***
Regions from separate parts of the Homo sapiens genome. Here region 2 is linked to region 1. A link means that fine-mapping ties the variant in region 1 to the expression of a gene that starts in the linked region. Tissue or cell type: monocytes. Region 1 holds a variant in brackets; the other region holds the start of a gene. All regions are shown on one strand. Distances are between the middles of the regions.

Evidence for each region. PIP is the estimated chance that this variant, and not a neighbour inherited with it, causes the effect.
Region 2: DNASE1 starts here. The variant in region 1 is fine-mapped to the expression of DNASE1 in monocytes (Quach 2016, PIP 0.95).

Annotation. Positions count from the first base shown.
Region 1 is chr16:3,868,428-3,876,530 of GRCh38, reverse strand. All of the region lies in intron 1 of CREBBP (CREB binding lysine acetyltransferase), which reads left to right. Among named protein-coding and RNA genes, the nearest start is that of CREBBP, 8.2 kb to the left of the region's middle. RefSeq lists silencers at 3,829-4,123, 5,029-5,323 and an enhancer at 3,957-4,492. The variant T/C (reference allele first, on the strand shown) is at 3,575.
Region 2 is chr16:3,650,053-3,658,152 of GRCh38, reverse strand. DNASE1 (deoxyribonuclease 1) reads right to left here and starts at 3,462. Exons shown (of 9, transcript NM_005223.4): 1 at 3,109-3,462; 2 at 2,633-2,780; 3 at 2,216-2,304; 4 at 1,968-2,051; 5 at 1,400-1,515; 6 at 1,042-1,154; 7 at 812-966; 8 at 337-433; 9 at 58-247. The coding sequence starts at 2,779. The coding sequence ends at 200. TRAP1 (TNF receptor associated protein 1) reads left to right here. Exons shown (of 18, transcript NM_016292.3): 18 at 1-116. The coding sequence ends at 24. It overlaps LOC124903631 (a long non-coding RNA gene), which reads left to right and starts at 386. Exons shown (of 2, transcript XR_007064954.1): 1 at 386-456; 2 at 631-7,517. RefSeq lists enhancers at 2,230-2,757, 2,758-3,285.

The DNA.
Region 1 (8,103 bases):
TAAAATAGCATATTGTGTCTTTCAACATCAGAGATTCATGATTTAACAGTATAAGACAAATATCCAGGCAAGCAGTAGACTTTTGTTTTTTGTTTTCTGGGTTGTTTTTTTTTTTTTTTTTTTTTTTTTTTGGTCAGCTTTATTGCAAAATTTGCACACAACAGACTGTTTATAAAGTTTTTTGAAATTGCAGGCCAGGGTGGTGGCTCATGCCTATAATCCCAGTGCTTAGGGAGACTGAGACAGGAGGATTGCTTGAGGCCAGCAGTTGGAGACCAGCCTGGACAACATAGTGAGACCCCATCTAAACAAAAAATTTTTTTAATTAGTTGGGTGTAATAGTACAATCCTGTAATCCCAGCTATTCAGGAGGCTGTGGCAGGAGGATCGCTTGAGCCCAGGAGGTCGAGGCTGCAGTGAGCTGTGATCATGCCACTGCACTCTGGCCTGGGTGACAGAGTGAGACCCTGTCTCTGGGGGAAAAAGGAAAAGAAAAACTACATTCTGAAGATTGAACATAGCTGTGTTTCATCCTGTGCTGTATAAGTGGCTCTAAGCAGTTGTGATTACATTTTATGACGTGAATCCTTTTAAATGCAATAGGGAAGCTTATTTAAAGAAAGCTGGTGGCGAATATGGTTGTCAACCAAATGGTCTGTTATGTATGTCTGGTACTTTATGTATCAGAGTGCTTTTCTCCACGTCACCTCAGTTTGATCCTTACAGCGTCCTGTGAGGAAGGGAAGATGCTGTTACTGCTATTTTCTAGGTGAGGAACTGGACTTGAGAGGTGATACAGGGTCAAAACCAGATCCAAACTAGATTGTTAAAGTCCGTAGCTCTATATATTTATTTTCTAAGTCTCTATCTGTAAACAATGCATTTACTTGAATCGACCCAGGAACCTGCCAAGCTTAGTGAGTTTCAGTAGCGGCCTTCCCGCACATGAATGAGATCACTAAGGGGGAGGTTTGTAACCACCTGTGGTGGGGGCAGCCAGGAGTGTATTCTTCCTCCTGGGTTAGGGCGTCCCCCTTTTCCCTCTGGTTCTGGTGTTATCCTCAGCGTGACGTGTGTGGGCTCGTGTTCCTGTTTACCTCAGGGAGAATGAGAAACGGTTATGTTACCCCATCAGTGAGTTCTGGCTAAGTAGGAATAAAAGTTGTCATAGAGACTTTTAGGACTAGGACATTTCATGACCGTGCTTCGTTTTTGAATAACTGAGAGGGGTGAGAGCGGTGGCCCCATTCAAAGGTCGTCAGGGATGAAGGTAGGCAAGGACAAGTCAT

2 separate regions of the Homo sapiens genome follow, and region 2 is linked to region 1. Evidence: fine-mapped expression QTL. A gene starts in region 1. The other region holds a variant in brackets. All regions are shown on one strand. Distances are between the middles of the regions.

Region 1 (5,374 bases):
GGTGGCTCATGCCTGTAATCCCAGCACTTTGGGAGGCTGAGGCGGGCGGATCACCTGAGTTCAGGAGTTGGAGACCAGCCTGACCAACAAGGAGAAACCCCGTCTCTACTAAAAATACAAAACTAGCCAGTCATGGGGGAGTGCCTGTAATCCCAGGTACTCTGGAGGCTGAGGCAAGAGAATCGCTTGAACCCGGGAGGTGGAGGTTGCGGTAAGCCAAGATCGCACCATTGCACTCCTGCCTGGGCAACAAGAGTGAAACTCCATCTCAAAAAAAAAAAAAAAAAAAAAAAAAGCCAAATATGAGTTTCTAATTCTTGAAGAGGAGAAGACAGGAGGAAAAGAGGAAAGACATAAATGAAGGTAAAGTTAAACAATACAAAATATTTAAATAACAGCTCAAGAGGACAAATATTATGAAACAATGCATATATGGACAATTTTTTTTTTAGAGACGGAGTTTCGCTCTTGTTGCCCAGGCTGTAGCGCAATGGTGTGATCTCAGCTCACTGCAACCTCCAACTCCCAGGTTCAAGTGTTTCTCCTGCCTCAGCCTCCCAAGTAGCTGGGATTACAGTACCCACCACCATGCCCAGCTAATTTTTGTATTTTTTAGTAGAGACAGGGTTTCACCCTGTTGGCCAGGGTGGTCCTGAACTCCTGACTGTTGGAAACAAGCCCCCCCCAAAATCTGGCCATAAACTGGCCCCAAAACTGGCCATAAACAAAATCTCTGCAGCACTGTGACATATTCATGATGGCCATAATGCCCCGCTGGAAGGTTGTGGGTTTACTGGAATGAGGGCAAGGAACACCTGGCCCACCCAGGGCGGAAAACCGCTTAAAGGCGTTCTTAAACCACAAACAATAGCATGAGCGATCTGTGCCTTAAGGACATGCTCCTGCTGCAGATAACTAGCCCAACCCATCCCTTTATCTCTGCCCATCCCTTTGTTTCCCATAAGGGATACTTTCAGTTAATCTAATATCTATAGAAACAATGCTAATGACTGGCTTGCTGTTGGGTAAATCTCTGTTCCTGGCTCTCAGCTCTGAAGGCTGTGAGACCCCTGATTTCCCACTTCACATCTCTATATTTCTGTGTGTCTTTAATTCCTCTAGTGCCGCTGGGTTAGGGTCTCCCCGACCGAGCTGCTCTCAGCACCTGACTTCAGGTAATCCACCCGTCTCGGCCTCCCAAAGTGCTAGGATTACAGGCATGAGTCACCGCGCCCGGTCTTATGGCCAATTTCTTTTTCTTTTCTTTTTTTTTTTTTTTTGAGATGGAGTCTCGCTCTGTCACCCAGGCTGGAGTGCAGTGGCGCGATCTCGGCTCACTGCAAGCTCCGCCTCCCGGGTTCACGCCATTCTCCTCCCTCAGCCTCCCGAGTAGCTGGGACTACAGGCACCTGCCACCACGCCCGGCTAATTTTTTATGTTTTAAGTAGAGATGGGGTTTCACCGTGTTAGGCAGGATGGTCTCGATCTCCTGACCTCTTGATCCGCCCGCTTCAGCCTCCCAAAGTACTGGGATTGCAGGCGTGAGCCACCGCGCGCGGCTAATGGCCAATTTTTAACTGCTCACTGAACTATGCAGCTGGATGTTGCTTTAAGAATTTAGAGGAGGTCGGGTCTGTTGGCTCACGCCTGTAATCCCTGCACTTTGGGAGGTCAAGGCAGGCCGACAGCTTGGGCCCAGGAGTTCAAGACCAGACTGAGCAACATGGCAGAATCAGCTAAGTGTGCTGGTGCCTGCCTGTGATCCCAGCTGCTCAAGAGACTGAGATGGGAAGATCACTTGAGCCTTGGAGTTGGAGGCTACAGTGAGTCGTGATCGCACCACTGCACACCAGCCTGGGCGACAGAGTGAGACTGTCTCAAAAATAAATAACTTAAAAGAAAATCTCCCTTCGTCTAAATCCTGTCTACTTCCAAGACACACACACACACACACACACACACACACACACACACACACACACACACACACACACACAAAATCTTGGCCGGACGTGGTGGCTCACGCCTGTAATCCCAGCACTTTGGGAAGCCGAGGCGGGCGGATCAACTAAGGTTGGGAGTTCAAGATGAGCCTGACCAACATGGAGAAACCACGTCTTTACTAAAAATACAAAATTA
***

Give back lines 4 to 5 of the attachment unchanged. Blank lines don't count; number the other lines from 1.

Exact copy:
Annotation. Positions count from the first base shown.
Region 1 is chr16:3,868,428-3,876,530 of GRCh38, reverse strand. All of the region lies in intron 1 of CREBBP (CREB binding lysine acetyltransferase), which reads left to right. Among named protein-coding and RNA genes, the nearest start is that of CREBBP, 8.2 kb to the left of the region's middle. RefSeq lists silencers at 3,829-4,123, 5,029-5,323 and an enhancer at 3,957-4,492. The variant T/C (reference allele first, on the strand shown) is at 3,575.